It’s been just over a week since the tragic events surrounding the mass killing in Nova Scotia began to unfold. As I sit here now, typing this, I still can’t believe it happened. With new details reported each day by the media – about the multiple crime scenes and especially the victims, my heart just grew heavier day by day.
As a proud Nova Scotian, I am blessed with cherished memories that span over so much of the province: beginning in the Eastern Shore community of Jeddore where my family roots originate; growing up in the province’s southern towns of Shelburne and Lockeport; spending time with grandparents and other relatives in the North Shore Aylesford community; joining dad on deer hunting trips to my Uncle’s vast woodland property in Antigonish; and of particular relevance, attending Camp Evangeline in the small, quiet and friendly community of Debert.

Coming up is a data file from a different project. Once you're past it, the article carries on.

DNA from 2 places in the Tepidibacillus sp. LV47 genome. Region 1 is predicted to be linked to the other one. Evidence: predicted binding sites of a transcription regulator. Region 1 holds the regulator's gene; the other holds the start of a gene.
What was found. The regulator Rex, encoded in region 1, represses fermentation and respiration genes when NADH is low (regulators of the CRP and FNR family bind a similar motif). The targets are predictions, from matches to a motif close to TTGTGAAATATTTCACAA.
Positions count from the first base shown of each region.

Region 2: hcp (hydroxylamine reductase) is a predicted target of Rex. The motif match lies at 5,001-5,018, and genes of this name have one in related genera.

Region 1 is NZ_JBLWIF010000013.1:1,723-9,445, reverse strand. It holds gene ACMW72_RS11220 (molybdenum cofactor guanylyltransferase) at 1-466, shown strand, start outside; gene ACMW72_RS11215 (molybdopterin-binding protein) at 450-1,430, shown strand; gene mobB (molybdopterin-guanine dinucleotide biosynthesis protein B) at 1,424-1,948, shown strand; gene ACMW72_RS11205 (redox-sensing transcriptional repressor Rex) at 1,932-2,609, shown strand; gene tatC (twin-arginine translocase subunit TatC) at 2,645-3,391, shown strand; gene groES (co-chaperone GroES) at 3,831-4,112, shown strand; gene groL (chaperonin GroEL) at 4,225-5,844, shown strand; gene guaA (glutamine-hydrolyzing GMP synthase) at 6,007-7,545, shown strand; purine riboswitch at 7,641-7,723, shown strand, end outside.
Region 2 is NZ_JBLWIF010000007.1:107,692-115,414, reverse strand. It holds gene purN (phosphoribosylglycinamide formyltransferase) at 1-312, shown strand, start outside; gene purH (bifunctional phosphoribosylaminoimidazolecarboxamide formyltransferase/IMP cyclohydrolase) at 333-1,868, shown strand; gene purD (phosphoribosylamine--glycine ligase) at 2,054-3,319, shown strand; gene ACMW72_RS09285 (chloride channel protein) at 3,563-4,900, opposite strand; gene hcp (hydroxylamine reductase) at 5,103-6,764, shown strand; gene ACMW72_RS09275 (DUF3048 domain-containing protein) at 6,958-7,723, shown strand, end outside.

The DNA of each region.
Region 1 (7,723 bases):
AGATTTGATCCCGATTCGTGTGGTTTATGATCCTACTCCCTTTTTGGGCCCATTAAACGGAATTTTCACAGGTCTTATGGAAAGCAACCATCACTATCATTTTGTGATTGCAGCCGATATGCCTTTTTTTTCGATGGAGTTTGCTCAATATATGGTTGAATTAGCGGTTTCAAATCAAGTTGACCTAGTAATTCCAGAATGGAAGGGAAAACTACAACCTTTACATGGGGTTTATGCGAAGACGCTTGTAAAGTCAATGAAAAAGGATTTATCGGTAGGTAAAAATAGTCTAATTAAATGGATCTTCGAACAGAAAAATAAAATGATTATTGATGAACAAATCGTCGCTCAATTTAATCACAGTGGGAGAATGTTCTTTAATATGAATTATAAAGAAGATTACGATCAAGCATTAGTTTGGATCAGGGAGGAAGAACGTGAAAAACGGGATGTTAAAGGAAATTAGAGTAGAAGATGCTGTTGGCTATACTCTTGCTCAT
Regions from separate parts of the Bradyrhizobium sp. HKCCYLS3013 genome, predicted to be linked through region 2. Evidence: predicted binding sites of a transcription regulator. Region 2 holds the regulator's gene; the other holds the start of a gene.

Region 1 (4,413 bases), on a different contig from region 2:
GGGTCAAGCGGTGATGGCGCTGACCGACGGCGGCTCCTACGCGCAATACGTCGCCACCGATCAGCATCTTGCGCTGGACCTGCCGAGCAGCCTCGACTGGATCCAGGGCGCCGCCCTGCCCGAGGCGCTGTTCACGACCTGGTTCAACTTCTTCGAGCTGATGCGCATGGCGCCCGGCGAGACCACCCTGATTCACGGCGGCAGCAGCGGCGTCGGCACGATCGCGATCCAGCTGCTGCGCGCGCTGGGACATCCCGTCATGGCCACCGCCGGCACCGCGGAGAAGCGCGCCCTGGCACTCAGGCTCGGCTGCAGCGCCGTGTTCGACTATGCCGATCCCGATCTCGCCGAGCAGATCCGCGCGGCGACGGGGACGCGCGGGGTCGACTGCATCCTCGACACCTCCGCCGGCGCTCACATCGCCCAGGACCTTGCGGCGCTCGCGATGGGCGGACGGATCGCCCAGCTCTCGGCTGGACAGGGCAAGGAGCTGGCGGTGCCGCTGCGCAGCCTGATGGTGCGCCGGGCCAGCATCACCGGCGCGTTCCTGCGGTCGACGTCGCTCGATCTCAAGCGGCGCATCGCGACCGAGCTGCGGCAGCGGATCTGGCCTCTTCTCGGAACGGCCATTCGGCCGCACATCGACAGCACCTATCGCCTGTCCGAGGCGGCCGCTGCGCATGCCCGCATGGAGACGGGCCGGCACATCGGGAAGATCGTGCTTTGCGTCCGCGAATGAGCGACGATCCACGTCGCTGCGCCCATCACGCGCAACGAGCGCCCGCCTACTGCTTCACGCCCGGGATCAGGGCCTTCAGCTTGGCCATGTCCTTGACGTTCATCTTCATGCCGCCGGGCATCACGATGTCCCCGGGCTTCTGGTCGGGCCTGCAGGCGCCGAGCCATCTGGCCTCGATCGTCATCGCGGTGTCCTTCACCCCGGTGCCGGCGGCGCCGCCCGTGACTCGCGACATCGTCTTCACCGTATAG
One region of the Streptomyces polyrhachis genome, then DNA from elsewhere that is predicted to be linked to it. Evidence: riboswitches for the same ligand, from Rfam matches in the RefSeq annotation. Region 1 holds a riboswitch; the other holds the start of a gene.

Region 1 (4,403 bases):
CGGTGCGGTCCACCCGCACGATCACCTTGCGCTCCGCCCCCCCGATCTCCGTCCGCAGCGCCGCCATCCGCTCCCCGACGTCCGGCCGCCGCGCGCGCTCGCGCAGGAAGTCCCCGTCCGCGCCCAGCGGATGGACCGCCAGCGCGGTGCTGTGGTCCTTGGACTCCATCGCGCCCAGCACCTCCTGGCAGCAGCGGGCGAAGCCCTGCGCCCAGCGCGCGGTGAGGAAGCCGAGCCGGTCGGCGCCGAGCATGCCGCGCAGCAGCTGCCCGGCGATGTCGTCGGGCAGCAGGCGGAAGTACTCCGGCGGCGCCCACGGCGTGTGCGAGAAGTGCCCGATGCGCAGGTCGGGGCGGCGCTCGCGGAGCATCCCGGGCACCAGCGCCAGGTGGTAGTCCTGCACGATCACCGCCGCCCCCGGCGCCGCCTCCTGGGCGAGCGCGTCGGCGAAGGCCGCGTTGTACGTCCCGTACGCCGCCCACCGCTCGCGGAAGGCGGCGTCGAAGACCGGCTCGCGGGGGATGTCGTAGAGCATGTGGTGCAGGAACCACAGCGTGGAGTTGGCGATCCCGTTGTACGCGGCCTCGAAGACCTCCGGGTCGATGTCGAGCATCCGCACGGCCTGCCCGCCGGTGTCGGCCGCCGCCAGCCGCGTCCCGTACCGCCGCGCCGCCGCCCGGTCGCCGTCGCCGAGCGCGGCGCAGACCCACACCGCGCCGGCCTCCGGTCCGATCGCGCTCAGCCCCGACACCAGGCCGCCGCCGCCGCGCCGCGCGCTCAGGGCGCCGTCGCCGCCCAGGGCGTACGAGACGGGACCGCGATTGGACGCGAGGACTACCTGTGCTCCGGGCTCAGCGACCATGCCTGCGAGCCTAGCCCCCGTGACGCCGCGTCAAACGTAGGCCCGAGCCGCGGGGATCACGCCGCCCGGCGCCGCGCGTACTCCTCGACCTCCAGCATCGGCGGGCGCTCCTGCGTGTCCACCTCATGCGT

Debert, located just over an hour east of Portapique – where the tragic events started, was one of the many areas devastated by the timeline of events. I don’t know if it’s my fond childhood memories attending camp in the community, but my heart aches for them – for all the families and communities who are going through this.
The (virtual) vigil, “Nova Scotia Remembers“, was a beautiful memorial for the lives lost and the families and communities impacted by this tragedy. The outpouring of love and support – expressed in words, song and poetry, was incredibly heartfelt. And at its conclusion, as the bagpipes rendition of “Amazing Grace” serenaded the still frames of each victim – proud displays of happy life moments captured in time – I found myself appreciating what it truly means to be Nova Scotian – to be Canadian.
For the families and communities impacted by this horrifying event, life will never be the same. I believe we will all be forever impacted by this. Of course, memories of this tragedy will continue to trigger painful emotions for years to come, but I do trust that in time, we will find ways to learn from it – to be better and stronger. Perhaps this means that we learn to better appreciate life more; or try harder to not take anything or anyone for granted; or especially, perhaps we learn to be more compassionate to one another.
“When we are no longer able to change a situation, we are challenged to change ourselves.”
– Holocaust survivor, Viktor E. Frankl